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Wild About Utah: Shorebirds

Sandpiper shorebirds at Utah Lake.
Courtesy & Copyright Utah Division of Wildlife Resources, Utah Department of Natural Resources, State of Utah

Shorebirds in August? I’d been told there was a robust migration during
that time, but hadn’t tested the validity of such until a week ago.

Three other young ladies joined me to do a count at the Salt Creek
Wildlife Management Area near Tremonton Utah. And boy did I need their
younger eyes and energy as we were inundated with shorebirds- avocets,
stilts, curlews, greater and lesser yellowlegs, dowitchers, marbled
godwit, western sandpipers, killdeer and a flock of small peepes (short
for small sandpipers).

Myriad other magnificent migrants joined the mixed flock- numerous
duck species, juvenile black crown night herons by the dozens, herons,
egrets, ibis, terns, etc., but they don’t qualify as shorebirds, so we
enjoyed their presence, but they didn’t make the list.

A few other non-migrants were noteworthy- a burrowing owl that posed
beautifully on a fence post emitting constant chatters, and a very fat,
mature western rattler with many buttons on its tail.

The Salt Creek WMA is a jewel that gets few visitors given its “out there” location
competing with the 80 thousand acre Bear River Migratory Bird Refuge
next door, which boasts an outstanding visitor center, offering many
resources and educational programs.

This was the first official fall shorebird survey conducted in 30
years at roughly 200 sites across 11 western states. These surveys fill a
critical three-decade data gap in our understanding of migratory
shorebird populations and their distribution.

The results will inform management and policy efforts to ensure there
are resources to support birds and the places they need during their
migratory journeys.

The survey was organized by the Sageland [Collaborative]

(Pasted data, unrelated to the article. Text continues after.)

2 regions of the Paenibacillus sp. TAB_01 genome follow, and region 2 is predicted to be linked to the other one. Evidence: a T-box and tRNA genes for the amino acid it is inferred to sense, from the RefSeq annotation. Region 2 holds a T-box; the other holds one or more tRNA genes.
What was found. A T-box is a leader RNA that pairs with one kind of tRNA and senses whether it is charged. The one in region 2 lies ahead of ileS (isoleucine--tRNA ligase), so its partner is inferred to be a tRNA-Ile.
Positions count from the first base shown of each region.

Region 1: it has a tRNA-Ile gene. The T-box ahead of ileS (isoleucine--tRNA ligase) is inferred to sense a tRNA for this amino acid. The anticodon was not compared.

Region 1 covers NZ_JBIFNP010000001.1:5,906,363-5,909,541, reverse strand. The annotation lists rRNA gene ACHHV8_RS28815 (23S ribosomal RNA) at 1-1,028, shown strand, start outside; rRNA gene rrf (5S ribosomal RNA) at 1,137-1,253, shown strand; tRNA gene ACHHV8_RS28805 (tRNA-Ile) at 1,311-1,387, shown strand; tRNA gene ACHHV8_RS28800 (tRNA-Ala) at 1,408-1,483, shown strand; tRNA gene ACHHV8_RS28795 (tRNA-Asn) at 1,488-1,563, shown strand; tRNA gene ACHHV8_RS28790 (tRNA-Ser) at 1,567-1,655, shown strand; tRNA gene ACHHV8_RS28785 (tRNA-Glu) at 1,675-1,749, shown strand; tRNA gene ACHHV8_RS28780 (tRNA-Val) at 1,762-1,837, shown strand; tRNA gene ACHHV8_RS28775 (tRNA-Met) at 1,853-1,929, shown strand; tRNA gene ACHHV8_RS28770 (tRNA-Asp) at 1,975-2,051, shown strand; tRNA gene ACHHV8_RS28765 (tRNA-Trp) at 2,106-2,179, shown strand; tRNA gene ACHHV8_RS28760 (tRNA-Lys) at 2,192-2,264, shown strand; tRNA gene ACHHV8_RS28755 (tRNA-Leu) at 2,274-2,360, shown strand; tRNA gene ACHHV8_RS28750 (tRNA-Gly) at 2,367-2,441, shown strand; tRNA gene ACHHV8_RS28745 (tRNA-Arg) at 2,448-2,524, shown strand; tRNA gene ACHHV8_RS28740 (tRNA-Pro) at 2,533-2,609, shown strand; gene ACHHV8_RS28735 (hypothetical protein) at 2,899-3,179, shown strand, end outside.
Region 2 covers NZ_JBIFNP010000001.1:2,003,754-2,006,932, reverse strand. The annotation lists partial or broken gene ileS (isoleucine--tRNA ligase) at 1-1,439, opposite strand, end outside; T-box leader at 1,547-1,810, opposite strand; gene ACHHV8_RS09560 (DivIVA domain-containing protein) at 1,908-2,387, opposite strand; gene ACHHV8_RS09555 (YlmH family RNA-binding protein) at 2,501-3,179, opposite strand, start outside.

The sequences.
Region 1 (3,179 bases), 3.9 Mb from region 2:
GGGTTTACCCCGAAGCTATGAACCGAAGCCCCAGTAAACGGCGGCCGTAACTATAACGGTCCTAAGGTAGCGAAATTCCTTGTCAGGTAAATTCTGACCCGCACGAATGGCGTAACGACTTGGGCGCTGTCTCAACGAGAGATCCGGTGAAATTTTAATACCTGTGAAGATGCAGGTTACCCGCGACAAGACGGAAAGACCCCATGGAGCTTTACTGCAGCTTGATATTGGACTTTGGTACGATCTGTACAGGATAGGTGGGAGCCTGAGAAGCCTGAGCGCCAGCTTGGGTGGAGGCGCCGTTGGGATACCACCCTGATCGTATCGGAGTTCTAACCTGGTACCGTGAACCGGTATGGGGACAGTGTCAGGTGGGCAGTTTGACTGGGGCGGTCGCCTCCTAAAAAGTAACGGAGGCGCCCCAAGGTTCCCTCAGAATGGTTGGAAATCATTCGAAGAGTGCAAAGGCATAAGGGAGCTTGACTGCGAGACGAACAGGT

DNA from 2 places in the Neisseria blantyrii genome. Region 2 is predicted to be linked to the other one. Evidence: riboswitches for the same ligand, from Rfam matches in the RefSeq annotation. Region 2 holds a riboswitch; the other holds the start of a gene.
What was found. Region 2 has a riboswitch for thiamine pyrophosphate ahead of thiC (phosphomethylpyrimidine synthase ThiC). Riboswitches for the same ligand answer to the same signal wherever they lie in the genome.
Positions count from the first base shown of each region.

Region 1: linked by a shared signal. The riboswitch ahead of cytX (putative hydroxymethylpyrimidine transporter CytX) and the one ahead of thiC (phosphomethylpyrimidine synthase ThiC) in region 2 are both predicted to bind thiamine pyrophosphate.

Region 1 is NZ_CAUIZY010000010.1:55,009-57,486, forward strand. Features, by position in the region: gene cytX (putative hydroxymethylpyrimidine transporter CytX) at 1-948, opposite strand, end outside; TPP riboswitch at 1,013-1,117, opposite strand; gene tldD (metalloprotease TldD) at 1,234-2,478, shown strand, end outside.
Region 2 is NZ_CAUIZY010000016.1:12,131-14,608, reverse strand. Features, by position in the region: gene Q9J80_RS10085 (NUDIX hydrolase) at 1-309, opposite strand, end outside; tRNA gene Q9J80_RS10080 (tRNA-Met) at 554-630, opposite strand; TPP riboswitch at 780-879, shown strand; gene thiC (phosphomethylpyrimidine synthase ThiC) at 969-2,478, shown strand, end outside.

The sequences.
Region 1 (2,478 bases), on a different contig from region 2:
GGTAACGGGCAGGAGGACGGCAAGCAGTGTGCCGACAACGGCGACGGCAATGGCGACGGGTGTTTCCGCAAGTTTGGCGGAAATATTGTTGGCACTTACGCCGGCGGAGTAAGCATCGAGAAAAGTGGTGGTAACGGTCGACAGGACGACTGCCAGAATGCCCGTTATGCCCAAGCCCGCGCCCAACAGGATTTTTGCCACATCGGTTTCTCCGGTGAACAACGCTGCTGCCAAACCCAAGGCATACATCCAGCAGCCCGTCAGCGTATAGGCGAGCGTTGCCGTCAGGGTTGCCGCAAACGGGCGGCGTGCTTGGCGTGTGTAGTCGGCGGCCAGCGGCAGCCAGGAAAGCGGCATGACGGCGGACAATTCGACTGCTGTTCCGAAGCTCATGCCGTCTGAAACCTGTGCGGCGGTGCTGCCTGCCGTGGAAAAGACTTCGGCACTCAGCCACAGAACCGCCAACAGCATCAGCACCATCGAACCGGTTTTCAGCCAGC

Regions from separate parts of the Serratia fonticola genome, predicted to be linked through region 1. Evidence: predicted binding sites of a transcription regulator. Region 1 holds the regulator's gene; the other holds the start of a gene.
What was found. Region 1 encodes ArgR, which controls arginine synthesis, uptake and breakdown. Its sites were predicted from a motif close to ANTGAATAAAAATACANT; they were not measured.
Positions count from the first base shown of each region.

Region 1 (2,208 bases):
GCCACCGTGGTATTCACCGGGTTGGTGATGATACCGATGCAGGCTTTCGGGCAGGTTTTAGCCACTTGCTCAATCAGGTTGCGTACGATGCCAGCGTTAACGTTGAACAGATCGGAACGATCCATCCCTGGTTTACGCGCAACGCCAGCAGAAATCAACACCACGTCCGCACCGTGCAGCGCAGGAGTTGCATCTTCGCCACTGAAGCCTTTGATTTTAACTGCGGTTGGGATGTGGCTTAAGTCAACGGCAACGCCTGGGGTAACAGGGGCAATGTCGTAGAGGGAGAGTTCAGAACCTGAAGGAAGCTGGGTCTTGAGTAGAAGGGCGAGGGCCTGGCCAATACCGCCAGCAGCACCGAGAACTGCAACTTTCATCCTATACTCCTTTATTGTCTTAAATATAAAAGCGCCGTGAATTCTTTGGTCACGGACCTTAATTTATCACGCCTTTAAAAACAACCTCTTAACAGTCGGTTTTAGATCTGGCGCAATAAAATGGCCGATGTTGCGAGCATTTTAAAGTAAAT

organization, Utah Division of Wildlife Resources, and several others,
conducted by volunteers and biologists via airplane, vehicles, ATVs,
boats and on our feet.

This survey will occur for the next three years, during the same week each
spring and fall, to coincide with the peak shorebird migration across the region.

We’re part of the Great Salt Lake ecosystem, whose wetlands support
nearly one-third of the global population of Wilson's phalaropes, more
than half of American avocets, 37 percent of black-necked stilts and 21
percent of the North American population of snowy plovers.

Shorebirds are a diverse group of birds including sandpipers,
plovers, avocets, oystercatchers and phalaropes. There are
approximately 217 recognized species globally, 81 of which occur in the
Americas for all or part of their lifecycle with 52 species breeding in
North America, many of whom visit Utah.

Shorebird are the endurance marathoner winners, some migrating 20,000
miles a year. Their remarkable hemispheric travels coincide with peak
abundant food.

In their global pursuit of food and breeding grounds,
home is nowhere, yet everywhere. As a result, shorebirds are difficult
to track, monitor, and protect.

Shorebirds are among a few groups of birds showing the most dramatic declines.
Their decline began in the 1800s, in part due to market hunting. As humans have
continued to alter the landscape, shorebird populations have further decreased,
with declines increasing rapidly in recent decades.

Jack Greene for BAS, and I’m Wild About Utah’s wild Shorebirds!


Image: Courtesy & Copyright Utah Division of Wildlife Resources, Used by permission,

Audio: Courtesy & © Patrick Kelly,

Text: Jack Greene, Bridgerland Audubon,

Additional Reading: Lyle W Bingham, Webmaster, Bridgerland Audubon,

Additional Reading:

Jack Greene’s Postings on Wild About Utah,

Van Tatenhove, Aimee, The Quiet Importance of Brine Flies, Wild About Utah, Nov 15, 2021,

The Sageland Collaborative,

Migratory Shorebird Survey, The Sageland Collaborative,

Statewide shorebird surveys restarted after 30-year hiatus; over

84,000 shorebirds counted during spring survey, Utah Division of

Wildlife Resources, June 2, 2023,

Salt Creek Wildlife Management Area:

Salt Creek Waterfowl Management Area, Utah Outdoor Activities,

Salt Creek WMA, UtahBirds, Utah County Birders,

1999-2001 Great Salt Lake Waterbird Survey: (Salt Creek is #33 under Survey Areas)

Salt Creek Habitat, GeoData Archive, Utah Geological Survey, Utah Division of Natural Resources, State of Utah,